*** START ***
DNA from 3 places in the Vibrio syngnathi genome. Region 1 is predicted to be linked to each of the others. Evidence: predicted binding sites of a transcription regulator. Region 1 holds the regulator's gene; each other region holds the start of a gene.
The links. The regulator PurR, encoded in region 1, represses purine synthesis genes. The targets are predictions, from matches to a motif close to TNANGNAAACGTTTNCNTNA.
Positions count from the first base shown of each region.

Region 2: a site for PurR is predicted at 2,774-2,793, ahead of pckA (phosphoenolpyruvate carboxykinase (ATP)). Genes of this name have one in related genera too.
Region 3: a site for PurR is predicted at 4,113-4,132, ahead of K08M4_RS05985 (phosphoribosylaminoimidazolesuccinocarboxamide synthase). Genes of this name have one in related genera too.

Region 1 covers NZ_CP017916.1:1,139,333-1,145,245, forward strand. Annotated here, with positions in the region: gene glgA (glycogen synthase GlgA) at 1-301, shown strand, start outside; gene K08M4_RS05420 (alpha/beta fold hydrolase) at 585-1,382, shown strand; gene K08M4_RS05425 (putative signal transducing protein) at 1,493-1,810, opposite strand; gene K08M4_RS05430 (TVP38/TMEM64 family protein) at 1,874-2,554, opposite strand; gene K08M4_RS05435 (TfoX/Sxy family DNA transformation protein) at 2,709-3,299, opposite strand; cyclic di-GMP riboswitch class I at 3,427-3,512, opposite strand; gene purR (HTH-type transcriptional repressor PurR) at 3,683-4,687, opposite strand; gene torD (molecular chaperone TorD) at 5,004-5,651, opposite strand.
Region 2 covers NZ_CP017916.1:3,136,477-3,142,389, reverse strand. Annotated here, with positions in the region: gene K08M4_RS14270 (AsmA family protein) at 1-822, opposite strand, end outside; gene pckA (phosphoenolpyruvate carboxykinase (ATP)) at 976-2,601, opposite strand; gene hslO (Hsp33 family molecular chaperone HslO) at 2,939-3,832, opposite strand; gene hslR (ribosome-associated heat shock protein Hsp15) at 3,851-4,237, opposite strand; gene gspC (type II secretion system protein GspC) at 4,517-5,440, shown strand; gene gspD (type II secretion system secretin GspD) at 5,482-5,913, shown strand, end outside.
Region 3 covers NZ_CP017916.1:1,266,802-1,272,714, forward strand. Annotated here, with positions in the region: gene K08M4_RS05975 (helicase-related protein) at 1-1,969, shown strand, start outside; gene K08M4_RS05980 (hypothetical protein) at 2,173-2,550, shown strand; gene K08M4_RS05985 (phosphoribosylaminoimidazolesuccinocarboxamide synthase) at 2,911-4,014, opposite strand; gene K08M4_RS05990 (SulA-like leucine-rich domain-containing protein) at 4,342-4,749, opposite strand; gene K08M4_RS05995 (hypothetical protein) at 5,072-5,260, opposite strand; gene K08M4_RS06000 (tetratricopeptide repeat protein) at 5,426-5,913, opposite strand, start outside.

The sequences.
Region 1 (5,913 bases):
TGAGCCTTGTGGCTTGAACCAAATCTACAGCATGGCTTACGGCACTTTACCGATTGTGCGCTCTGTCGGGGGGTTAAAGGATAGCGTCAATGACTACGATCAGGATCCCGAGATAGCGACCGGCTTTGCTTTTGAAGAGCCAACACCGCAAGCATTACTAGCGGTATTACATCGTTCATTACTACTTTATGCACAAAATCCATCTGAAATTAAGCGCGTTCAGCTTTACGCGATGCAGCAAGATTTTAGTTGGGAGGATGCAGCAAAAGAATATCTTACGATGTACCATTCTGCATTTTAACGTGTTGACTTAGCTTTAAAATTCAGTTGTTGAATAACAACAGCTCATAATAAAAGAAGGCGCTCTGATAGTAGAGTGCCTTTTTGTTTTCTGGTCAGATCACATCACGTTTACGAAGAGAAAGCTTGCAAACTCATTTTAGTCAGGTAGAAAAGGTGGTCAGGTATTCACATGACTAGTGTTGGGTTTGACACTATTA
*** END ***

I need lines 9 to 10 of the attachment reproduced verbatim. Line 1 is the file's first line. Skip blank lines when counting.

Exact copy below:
The sequences.
Region 1 (5,913 bases):